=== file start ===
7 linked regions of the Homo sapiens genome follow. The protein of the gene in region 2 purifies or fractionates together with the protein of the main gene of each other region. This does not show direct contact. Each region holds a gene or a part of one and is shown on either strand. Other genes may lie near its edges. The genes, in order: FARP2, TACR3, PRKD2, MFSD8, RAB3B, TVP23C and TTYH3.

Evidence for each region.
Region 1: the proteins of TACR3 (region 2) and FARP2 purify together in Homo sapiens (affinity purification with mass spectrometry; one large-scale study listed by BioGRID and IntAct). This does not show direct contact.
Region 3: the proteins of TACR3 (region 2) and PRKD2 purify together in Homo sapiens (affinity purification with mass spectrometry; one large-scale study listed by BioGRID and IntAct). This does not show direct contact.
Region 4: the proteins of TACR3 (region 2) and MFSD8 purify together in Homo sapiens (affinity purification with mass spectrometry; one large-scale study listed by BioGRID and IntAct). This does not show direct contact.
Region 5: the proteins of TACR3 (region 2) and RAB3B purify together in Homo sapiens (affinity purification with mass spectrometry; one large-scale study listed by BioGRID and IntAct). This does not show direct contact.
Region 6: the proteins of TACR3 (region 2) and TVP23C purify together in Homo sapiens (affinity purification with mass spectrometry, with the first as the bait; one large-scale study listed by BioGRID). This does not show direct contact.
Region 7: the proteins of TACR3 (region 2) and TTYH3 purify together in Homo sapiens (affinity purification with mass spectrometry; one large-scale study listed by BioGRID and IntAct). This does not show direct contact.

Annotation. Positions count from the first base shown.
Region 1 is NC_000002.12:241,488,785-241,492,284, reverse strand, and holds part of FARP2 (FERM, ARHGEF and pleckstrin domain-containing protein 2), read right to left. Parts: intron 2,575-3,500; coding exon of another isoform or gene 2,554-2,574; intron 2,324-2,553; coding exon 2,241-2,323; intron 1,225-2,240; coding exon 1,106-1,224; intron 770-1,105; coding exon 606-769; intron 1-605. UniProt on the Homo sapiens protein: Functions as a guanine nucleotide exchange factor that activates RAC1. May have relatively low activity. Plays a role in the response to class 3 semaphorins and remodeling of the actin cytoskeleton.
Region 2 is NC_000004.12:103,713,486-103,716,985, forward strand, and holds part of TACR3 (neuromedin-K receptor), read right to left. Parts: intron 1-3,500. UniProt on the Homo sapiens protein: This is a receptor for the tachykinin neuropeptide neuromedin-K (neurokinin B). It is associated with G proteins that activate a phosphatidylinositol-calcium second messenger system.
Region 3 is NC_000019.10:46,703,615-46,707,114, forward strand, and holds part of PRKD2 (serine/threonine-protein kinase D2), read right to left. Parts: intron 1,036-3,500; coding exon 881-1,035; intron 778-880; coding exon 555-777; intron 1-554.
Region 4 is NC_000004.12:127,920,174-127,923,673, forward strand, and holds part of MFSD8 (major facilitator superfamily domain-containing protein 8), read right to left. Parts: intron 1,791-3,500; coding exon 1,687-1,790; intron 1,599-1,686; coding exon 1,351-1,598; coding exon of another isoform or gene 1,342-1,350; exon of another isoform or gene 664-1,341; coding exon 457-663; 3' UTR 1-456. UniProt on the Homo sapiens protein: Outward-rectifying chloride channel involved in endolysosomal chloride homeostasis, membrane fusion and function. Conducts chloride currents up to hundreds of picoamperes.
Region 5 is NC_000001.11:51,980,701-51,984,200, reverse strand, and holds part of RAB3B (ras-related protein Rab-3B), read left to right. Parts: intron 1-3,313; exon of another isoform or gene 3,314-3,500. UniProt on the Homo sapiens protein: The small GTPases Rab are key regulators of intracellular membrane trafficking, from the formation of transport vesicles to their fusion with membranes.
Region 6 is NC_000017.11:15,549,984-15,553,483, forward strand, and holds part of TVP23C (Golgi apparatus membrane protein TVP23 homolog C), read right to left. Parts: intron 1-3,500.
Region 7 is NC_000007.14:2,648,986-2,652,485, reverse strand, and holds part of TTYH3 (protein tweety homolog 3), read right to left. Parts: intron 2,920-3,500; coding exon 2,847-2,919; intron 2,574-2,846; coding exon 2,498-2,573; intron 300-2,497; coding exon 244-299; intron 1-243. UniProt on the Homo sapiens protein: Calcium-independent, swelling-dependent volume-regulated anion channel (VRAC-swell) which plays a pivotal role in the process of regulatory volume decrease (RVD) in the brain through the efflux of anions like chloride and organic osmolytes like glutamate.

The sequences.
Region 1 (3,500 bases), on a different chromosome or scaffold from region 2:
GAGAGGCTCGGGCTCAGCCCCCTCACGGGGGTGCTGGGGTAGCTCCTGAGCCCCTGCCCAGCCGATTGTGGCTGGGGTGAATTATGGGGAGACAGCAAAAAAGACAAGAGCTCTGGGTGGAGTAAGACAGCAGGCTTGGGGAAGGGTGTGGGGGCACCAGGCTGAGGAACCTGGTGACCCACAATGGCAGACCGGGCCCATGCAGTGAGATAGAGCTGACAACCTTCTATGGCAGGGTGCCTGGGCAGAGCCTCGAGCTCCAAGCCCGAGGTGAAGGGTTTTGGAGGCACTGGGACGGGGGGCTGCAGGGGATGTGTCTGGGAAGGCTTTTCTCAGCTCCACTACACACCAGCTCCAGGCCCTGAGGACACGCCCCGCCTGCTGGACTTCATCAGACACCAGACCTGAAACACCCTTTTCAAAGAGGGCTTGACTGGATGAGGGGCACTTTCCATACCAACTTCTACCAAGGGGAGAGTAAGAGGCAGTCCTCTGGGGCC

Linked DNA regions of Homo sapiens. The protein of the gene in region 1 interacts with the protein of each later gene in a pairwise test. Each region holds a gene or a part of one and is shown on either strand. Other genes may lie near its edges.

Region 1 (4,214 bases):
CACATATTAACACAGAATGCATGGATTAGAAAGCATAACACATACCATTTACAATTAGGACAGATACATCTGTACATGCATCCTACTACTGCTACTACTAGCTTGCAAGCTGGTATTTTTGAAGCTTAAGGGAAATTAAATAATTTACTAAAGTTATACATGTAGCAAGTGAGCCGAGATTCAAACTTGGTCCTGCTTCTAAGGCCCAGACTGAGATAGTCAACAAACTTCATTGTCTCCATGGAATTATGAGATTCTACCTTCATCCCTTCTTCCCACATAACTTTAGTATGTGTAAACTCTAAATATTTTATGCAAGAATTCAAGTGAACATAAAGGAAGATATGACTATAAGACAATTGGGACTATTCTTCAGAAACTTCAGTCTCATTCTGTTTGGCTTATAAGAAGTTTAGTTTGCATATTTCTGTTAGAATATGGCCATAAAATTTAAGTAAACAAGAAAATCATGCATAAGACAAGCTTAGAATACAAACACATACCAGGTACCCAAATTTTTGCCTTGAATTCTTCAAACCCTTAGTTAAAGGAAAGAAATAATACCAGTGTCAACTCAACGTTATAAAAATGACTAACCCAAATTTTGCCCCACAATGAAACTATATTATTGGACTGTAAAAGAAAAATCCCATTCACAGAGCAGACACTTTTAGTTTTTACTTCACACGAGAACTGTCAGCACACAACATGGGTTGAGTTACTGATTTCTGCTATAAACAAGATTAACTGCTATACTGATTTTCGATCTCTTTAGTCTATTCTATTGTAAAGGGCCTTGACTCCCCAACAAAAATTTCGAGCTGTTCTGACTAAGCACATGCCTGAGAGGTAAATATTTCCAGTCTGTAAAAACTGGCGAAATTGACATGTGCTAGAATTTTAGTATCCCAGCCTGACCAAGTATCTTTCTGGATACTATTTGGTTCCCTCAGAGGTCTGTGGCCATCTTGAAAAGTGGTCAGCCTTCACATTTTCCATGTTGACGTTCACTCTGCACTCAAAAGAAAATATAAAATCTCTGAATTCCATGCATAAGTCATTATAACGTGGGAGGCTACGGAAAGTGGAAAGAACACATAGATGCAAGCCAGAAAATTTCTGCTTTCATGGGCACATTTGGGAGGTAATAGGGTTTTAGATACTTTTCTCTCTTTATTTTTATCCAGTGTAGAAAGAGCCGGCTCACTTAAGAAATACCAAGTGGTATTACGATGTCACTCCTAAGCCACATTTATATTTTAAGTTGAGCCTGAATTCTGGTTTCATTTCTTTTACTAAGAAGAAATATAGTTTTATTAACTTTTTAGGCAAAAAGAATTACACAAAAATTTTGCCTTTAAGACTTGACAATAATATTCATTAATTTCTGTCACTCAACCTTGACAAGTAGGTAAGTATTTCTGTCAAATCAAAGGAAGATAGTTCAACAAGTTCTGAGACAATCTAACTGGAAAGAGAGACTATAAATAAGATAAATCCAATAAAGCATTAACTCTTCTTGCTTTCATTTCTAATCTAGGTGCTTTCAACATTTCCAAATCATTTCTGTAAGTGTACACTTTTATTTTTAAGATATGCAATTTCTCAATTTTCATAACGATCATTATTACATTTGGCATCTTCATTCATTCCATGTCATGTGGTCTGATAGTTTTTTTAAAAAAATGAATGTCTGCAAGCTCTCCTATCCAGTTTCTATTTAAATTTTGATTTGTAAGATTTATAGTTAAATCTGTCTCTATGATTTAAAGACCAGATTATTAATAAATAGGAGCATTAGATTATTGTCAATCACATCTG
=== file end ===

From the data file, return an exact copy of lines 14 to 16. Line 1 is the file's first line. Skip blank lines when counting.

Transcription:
Region 5 is NC_000001.11:51,980,701-51,984,200, reverse strand, and holds part of RAB3B (ras-related protein Rab-3B), read left to right. Parts: intron 1-3,313; exon of another isoform or gene 3,314-3,500. UniProt on the Homo sapiens protein: The small GTPases Rab are key regulators of intracellular membrane trafficking, from the formation of transport vesicles to their fusion with membranes.
Region 6 is NC_000017.11:15,549,984-15,553,483, forward strand, and holds part of TVP23C (Golgi apparatus membrane protein TVP23 homolog C), read right to left. Parts: intron 1-3,500.
Region 7 is NC_000007.14:2,648,986-2,652,485, reverse strand, and holds part of TTYH3 (protein tweety homolog 3), read right to left. Parts: intron 2,920-3,500; coding exon 2,847-2,919; intron 2,574-2,846; coding exon 2,498-2,573; intron 300-2,497; coding exon 244-299; intron 1-243. UniProt on the Homo sapiens protein: Calcium-independent, swelling-dependent volume-regulated anion channel (VRAC-swell) which plays a pivotal role in the process of regulatory volume decrease (RVD) in the brain through the efflux of anions like chloride and organic osmolytes like glutamate.